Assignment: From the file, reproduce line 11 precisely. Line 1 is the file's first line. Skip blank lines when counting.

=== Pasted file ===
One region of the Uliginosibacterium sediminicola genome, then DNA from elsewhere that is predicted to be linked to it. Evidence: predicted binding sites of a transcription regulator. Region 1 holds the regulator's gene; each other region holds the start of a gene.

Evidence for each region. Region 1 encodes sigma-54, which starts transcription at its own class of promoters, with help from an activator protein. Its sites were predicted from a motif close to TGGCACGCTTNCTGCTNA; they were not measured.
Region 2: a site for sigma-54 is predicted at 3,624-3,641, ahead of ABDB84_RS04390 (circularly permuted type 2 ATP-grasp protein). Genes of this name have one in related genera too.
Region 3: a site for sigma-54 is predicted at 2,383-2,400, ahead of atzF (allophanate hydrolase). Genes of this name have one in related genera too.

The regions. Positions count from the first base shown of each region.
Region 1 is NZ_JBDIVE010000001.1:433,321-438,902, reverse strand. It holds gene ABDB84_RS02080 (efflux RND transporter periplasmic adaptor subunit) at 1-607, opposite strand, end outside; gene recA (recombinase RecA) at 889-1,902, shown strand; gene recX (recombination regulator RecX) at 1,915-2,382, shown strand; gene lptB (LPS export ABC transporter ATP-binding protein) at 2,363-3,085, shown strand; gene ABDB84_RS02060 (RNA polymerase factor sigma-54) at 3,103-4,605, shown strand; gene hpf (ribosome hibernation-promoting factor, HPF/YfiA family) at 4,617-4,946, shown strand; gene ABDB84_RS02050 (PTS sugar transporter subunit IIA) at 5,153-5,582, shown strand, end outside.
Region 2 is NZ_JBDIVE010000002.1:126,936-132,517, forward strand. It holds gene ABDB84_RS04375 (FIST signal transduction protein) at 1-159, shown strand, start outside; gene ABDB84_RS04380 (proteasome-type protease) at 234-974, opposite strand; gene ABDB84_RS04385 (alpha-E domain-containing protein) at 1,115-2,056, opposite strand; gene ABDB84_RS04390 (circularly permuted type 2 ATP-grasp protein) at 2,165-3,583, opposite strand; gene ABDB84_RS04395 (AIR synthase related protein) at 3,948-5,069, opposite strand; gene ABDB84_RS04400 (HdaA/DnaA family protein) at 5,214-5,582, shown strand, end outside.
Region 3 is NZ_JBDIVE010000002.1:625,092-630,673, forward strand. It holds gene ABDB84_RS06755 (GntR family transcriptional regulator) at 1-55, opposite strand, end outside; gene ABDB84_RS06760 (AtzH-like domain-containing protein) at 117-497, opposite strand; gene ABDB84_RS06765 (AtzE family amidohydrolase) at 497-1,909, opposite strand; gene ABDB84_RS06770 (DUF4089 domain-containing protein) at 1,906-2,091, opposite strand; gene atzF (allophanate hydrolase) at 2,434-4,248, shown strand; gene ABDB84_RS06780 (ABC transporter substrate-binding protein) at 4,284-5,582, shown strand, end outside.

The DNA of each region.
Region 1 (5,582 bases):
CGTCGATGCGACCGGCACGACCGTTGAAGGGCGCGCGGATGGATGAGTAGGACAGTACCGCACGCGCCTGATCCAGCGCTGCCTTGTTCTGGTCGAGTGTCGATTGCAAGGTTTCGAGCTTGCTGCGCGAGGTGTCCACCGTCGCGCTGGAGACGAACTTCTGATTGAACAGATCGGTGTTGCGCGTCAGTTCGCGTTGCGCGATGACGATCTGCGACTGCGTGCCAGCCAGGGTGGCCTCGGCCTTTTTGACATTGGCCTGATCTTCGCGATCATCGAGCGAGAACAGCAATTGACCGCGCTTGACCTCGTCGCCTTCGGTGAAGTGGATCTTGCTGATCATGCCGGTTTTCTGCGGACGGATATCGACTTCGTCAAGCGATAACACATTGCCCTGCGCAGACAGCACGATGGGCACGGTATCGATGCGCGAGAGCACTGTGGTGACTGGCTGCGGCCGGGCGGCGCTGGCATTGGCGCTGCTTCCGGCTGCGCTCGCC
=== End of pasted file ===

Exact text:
CGTCGATGCGACCGGCACGACCGTTGAAGGGCGCGCGGATGGATGAGTAGGACAGTACCGCACGCGCCTGATCCAGCGCTGCCTTGTTCTGGTCGAGTGTCGATTGCAAGGTTTCGAGCTTGCTGCGCGAGGTGTCCACCGTCGCGCTGGAGACGAACTTCTGATTGAACAGATCGGTGTTGCGCGTCAGTTCGCGTTGCGCGATGACGATCTGCGACTGCGTGCCAGCCAGGGTGGCCTCGGCCTTTTTGACATTGGCCTGATCTTCGCGATCATCGAGCGAGAACAGCAATTGACCGCGCTTGACCTCGTCGCCTTCGGTGAAGTGGATCTTGCTGATCATGCCGGTTTTCTGCGGACGGATATCGACTTCGTCAAGCGATAACACATTGCCCTGCGCAGACAGCACGATGGGCACGGTATCGATGCGCGAGAGCACTGTGGTGACTGGCTGCGGCCGGGCGGCGCTGGCATTGGCGCTGCTTCCGGCTGCGCTCGCC